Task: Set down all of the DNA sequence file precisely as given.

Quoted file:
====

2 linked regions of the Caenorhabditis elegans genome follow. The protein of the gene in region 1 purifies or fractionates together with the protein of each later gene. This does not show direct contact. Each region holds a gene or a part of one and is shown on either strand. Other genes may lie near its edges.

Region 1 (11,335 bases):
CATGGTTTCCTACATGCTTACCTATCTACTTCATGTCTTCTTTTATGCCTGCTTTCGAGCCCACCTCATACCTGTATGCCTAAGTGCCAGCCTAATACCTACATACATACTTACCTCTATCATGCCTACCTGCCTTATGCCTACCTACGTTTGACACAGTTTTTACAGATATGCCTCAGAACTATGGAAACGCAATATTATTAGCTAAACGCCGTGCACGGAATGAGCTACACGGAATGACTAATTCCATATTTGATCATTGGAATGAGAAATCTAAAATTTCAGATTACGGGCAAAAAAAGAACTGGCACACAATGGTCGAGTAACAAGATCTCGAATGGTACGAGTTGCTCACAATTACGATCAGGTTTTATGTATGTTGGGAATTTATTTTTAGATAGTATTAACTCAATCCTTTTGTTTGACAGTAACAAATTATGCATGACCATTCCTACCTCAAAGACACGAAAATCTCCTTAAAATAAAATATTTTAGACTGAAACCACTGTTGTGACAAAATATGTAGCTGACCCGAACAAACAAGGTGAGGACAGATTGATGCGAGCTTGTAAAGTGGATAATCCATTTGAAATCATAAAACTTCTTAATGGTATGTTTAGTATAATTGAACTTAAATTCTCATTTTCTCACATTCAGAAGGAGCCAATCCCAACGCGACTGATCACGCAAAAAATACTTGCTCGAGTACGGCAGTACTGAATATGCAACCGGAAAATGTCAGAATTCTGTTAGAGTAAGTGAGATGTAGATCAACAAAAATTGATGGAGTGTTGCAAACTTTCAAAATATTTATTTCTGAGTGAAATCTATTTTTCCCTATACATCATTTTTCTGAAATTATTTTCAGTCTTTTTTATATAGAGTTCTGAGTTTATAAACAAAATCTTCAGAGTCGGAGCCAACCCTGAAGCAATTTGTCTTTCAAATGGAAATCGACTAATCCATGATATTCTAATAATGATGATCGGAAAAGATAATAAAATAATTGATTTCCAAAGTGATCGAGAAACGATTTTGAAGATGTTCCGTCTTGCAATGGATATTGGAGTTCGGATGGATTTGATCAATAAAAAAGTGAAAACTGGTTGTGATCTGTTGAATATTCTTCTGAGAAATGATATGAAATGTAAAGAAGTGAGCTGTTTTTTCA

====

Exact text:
2 linked regions of the Caenorhabditis elegans genome follow. The protein of the gene in region 1 purifies or fractionates together with the protein of each later gene. This does not show direct contact. Each region holds a gene or a part of one and is shown on either strand. Other genes may lie near its edges.

Region 1 (11,335 bases):
CATGGTTTCCTACATGCTTACCTATCTACTTCATGTCTTCTTTTATGCCTGCTTTCGAGCCCACCTCATACCTGTATGCCTAAGTGCCAGCCTAATACCTACATACATACTTACCTCTATCATGCCTACCTGCCTTATGCCTACCTACGTTTGACACAGTTTTTACAGATATGCCTCAGAACTATGGAAACGCAATATTATTAGCTAAACGCCGTGCACGGAATGAGCTACACGGAATGACTAATTCCATATTTGATCATTGGAATGAGAAATCTAAAATTTCAGATTACGGGCAAAAAAAGAACTGGCACACAATGGTCGAGTAACAAGATCTCGAATGGTACGAGTTGCTCACAATTACGATCAGGTTTTATGTATGTTGGGAATTTATTTTTAGATAGTATTAACTCAATCCTTTTGTTTGACAGTAACAAATTATGCATGACCATTCCTACCTCAAAGACACGAAAATCTCCTTAAAATAAAATATTTTAGACTGAAACCACTGTTGTGACAAAATATGTAGCTGACCCGAACAAACAAGGTGAGGACAGATTGATGCGAGCTTGTAAAGTGGATAATCCATTTGAAATCATAAAACTTCTTAATGGTATGTTTAGTATAATTGAACTTAAATTCTCATTTTCTCACATTCAGAAGGAGCCAATCCCAACGCGACTGATCACGCAAAAAATACTTGCTCGAGTACGGCAGTACTGAATATGCAACCGGAAAATGTCAGAATTCTGTTAGAGTAAGTGAGATGTAGATCAACAAAAATTGATGGAGTGTTGCAAACTTTCAAAATATTTATTTCTGAGTGAAATCTATTTTTCCCTATACATCATTTTTCTGAAATTATTTTCAGTCTTTTTTATATAGAGTTCTGAGTTTATAAACAAAATCTTCAGAGTCGGAGCCAACCCTGAAGCAATTTGTCTTTCAAATGGAAATCGACTAATCCATGATATTCTAATAATGATGATCGGAAAAGATAATAAAATAATTGATTTCCAAAGTGATCGAGAAACGATTTTGAAGATGTTCCGTCTTGCAATGGATATTGGAGTTCGGATGGATTTGATCAATAAAAAAGTGAAAACTGGTTGTGATCTGTTGAATATTCTTCTGAGAAATGATATGAAATGTAAAGAAGTGAGCTGTTTTTTCA